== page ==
Mention artificial intelligence to the average bloke and they’d likely conjure up a mental image of the eponymous Cortana from the Halo series of shooters or, if you’re old school, the somewhat more sinister Skynet from the Terminator movie franchise. True AI sentience and, for the matter, a robot revolution to the tune of something like a Cylon rebellion from Battlestar Galactica are fortunately a distant prospect on the horizon though AI does exist and is, surprisingly, working among us in a subtle fashion. And yes, they have a plan.
While Amazon is best known for selling almost everything under the sun including online cloud space and computing power via their Amazon Web Services arm, they also offer a comprehensive array of AI oriented services that allow you to cook up your own AI for whatever purpose you need. Olivier Klein, Solutions Architect, Emerging Technologies, Asia Pacific one of their technical experts in AI were flown in recently to Malaysia to share more on just what AWS’s Artificial Intelligence applications and services had to offer and just what AI were currently capable of handling.
AI as we know it today isn’t bright enough to think on its own. It still needs to be pointed in the right direction and once you do, they’re able to accomplish tasks that people would find monotonous, time intensive or complicated like sieving through tons of data. According to AWS, their AI solutions are currently in service across a host of clients worldwide.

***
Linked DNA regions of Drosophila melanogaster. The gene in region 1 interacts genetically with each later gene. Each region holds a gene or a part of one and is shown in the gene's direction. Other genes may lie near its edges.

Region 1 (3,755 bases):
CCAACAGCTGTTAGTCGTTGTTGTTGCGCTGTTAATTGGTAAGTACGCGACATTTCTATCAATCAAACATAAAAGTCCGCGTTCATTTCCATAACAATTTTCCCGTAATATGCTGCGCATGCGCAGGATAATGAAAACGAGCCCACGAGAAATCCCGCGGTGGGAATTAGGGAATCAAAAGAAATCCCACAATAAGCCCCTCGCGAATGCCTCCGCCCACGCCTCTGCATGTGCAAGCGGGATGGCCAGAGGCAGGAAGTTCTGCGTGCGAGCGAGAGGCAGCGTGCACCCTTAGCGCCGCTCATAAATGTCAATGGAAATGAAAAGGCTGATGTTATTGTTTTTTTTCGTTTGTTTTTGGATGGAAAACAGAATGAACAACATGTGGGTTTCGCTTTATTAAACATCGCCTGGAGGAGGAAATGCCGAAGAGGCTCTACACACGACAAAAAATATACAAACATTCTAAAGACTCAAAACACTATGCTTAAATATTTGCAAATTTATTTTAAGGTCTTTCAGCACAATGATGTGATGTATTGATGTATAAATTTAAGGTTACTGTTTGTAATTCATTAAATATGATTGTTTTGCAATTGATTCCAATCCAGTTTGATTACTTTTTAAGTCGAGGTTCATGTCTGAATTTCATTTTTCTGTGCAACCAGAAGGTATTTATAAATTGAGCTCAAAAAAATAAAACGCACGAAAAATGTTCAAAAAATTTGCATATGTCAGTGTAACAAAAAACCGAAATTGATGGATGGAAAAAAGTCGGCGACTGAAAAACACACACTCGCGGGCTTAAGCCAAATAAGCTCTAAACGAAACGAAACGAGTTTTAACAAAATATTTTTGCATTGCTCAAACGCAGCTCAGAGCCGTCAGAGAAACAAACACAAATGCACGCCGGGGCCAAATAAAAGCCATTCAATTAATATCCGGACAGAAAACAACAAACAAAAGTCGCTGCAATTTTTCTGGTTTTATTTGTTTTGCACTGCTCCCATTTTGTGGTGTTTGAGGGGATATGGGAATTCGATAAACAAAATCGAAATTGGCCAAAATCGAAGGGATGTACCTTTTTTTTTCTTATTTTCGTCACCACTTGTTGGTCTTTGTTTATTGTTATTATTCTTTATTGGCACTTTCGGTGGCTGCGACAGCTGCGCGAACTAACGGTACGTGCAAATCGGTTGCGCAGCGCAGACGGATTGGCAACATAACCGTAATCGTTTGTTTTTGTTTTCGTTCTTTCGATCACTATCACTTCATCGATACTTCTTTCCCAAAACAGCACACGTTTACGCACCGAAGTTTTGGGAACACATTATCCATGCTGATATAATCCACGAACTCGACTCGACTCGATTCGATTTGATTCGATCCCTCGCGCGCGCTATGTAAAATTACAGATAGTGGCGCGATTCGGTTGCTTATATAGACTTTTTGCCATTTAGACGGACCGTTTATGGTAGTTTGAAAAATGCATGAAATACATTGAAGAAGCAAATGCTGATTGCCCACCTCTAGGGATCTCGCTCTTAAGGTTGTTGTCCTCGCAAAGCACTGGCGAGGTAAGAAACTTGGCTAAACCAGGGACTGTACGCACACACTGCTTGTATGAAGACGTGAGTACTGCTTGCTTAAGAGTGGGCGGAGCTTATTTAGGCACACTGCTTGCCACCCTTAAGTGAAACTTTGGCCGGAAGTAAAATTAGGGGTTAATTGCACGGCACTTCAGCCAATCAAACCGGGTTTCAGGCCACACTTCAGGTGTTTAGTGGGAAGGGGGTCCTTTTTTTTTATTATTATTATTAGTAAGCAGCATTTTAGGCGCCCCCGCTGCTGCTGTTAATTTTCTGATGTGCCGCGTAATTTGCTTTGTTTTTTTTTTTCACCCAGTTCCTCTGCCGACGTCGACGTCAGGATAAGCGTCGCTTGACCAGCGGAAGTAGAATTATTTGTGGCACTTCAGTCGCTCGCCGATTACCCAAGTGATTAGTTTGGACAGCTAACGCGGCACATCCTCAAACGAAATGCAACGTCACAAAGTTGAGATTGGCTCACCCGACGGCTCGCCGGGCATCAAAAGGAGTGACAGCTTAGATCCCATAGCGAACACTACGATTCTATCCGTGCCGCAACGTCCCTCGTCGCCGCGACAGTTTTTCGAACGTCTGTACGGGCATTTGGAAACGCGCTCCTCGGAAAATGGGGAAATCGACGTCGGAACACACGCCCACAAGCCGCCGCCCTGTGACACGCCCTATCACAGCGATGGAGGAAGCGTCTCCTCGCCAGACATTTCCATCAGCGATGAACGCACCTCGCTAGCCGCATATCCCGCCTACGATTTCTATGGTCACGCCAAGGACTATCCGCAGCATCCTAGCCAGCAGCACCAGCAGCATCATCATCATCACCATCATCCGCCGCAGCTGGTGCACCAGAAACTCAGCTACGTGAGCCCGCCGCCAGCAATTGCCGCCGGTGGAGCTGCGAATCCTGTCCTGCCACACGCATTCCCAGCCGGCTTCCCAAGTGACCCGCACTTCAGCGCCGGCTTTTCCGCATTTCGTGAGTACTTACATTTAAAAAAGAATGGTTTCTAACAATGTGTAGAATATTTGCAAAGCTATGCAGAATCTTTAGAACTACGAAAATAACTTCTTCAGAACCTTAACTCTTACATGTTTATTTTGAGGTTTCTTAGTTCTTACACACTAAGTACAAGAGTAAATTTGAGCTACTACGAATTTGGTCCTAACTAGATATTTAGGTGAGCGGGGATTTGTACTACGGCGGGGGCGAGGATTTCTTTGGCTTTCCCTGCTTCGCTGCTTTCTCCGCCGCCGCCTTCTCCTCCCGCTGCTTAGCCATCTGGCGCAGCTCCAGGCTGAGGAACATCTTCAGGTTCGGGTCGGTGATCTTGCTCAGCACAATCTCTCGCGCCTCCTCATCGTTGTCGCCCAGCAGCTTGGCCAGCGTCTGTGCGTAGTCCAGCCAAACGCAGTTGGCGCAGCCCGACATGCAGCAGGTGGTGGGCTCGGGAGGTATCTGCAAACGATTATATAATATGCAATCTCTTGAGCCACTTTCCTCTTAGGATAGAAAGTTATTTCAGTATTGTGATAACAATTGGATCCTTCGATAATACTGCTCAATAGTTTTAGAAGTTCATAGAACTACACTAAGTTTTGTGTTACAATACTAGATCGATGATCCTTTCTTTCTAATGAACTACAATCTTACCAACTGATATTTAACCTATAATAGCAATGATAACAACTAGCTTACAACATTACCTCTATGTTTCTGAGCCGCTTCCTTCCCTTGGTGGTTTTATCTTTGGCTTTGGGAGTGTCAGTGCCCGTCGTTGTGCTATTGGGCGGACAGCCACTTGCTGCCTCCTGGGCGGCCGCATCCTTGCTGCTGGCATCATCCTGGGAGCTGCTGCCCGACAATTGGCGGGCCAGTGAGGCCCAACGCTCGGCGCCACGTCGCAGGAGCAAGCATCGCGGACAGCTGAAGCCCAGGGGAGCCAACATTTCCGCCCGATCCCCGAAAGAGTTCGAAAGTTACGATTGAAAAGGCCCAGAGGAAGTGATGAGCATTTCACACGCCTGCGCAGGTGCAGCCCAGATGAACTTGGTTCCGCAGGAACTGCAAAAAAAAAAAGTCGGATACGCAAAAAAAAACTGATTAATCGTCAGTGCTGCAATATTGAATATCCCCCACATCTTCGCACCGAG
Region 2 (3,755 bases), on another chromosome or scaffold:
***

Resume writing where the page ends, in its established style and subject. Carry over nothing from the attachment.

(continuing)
The crux of the workshop today was that AI needed to be taught what they had to do which was where AWS’s vast array of available computational power came in handy. In its most basic form, an AI knows nothing and has limited external knowledge or means to interact with the world. “A freshly made AI is effectively dumb, it has no context or grasp of how things work.” said Olivier.
An example would be teaching AI to solve a Rubik’s cube. If one were to brute force the approach, there would be, in theory, 43 quintillion possible permutations to derive a solution. According to Olivier, this would waste a lot of processing power but via implementing a deep learning model, an AI could resolve problems much more efficiently. To create an efficient Rubik’s Cube solving AI, a developer would educate it to first solve one problem on the Cube with a certain degree of accuracy. Then, a developer would keep adding successful combinations with a known outcome. Ultimately, this teaches the AI a successive series of possible, viable solutions to resolve a cube.
Another example of deep learning would be training an AI to recognise images. Developers throw thousands of examples at it so that it recognises what objects are in the real world – things that we take for granted like say the difference between a cat and a dog – and then it gradually learns from positive outcomes to identify objects or images. In the case of achieving something beyond the stilted robotic speech that you’d commonly associate with a robot, AWS has implemented their Polly AI platform that is able to speak, with a reasonable degree of smoothness and all the traditional pauses and accents that you’d associate with normal speech. Like the other aspects of AWS’s AI platforms, it’s a usable component that you can bolt onto an AI to offer additional functionality as needed.